203 pages of FBI covering the murder of Elizabeth Short, known as the Black Dahlia Murder.
On January 15, 1947, the severed body of Elizabeth Short was found in a vacant lot in Los Angeles, at 3800 Norton Ave, near 39th Street. Elizabeth Short went to Hollywood three years earlier, seeking a career as a movie actress. Instead, Elizabeth, or Betty as she was known in her hometown of Medford, Massachusetts, ended up working a series of odd-jobs. Ironically her murder at the age of 22, has made her one of the most famous women in the history of Los Angeles, staring in the role of the victim in Los Angeles' most famous unsolved murder case.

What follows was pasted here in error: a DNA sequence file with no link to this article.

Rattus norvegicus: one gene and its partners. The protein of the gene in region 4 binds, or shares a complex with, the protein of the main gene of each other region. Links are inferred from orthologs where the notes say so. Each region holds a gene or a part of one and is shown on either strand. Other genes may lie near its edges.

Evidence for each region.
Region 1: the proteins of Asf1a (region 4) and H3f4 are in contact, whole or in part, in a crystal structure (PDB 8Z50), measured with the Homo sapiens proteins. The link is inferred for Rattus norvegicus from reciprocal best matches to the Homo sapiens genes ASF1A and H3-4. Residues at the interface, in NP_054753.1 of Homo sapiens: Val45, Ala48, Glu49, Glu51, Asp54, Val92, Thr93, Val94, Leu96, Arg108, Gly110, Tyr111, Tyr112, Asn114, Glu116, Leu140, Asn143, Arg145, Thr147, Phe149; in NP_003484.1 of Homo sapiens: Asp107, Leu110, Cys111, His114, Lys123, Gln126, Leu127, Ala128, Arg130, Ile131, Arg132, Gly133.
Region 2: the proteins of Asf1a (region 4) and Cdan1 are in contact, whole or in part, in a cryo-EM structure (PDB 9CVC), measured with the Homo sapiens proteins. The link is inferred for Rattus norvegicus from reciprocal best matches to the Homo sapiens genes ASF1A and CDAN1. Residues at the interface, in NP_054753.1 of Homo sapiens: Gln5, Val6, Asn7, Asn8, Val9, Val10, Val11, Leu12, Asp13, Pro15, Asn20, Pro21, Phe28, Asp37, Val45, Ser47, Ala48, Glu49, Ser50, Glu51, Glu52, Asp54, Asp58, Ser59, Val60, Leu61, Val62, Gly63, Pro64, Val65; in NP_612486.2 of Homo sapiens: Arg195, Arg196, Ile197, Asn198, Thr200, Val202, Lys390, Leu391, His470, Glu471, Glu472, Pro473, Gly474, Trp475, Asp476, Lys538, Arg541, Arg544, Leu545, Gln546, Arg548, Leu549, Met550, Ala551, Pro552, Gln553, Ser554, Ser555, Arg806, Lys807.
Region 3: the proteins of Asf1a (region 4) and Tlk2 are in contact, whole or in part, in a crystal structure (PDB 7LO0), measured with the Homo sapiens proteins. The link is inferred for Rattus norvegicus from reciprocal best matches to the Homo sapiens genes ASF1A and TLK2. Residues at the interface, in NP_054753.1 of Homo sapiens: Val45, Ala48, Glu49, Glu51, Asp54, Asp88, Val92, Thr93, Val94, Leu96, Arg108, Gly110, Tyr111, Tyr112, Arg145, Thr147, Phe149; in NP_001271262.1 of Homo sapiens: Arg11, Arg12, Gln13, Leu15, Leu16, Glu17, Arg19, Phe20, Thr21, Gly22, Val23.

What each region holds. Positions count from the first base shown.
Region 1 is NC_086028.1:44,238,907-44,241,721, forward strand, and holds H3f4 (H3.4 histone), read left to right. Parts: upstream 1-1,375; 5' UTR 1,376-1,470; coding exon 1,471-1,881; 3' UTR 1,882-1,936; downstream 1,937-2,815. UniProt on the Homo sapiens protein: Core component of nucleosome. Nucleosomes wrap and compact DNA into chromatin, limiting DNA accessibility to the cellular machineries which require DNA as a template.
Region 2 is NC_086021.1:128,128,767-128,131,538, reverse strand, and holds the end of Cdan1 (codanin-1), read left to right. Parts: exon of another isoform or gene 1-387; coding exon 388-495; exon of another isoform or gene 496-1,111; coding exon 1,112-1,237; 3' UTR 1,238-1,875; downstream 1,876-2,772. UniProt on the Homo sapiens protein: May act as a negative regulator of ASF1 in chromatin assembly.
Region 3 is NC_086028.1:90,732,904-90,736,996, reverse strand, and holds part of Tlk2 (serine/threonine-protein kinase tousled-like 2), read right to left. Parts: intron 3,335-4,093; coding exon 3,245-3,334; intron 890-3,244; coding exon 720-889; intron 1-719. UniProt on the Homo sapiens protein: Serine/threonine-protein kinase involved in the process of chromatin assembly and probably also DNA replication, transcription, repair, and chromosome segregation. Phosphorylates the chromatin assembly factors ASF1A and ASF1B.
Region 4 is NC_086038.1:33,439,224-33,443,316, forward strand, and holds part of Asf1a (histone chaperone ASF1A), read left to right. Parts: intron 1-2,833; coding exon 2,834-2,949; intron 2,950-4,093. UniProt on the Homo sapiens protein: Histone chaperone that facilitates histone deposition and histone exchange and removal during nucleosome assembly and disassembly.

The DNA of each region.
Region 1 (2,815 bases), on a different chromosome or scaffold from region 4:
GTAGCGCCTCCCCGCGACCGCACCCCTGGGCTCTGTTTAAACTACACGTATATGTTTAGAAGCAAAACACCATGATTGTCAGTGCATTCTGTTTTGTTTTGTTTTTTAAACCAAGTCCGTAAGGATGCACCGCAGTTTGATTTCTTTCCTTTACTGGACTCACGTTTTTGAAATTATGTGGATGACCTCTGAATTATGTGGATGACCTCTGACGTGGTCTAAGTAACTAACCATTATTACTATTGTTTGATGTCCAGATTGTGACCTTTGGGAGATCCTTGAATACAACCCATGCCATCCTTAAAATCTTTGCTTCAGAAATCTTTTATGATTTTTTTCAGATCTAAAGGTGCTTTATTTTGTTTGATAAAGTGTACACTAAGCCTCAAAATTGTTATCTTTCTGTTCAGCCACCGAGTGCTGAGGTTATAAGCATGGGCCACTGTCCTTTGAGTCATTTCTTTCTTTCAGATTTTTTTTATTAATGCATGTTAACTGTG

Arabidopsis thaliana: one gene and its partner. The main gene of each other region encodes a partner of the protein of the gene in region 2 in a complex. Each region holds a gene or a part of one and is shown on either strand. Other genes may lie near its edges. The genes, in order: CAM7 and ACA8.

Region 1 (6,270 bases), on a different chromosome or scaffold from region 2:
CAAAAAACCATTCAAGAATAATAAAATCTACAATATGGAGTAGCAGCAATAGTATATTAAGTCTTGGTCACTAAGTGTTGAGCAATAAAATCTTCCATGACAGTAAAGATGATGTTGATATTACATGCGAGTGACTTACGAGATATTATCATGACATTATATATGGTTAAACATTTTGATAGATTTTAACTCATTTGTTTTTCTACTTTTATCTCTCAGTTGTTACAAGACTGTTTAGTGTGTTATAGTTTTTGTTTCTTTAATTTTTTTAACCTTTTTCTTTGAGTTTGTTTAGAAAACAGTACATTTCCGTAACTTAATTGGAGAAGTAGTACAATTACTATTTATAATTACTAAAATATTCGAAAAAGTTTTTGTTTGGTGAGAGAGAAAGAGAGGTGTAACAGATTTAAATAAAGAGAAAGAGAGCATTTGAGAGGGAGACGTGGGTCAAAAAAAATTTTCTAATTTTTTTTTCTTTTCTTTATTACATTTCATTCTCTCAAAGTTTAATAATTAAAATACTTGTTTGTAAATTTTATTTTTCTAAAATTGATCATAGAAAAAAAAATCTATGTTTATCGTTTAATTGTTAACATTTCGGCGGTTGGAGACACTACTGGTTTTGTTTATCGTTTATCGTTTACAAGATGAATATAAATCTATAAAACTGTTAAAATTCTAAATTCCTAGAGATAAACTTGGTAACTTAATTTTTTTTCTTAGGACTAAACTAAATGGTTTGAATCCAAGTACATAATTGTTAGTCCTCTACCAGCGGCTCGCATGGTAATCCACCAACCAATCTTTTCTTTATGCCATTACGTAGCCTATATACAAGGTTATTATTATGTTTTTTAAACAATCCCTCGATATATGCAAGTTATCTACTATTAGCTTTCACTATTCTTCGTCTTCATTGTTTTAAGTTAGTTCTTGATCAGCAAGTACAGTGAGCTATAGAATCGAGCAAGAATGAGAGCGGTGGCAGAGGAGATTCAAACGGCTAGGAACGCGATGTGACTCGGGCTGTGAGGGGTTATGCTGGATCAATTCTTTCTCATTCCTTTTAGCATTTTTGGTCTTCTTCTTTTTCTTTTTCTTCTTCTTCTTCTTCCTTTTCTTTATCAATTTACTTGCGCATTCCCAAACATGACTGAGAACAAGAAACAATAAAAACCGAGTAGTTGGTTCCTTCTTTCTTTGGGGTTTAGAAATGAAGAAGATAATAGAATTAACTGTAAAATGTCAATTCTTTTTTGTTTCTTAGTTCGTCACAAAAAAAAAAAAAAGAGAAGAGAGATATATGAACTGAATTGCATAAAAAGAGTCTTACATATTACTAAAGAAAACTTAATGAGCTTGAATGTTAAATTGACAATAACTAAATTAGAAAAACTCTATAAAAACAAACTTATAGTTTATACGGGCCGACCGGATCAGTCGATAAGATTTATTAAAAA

Sensational news stories filled Los Angeles newspapers for months after the murder. Hearst's Herald-Express was especially consumed with the Black Dahlia case. About fifty men and women came forward over the coming weeks to confess to the Black Dahlia murder. They were known as "Confessing Sams" at the time. According to Los Angeles Police Department homicide detective Brian Carr, who inherited the case in 1996, all who confessed were ruled out as serious suspects. As it is policy with the Los Angeles Police Department that any case that is not solved is an open case, the LAPD Black Dahlia murder files are barred from the view of anyone other than the current detective assigned to the case.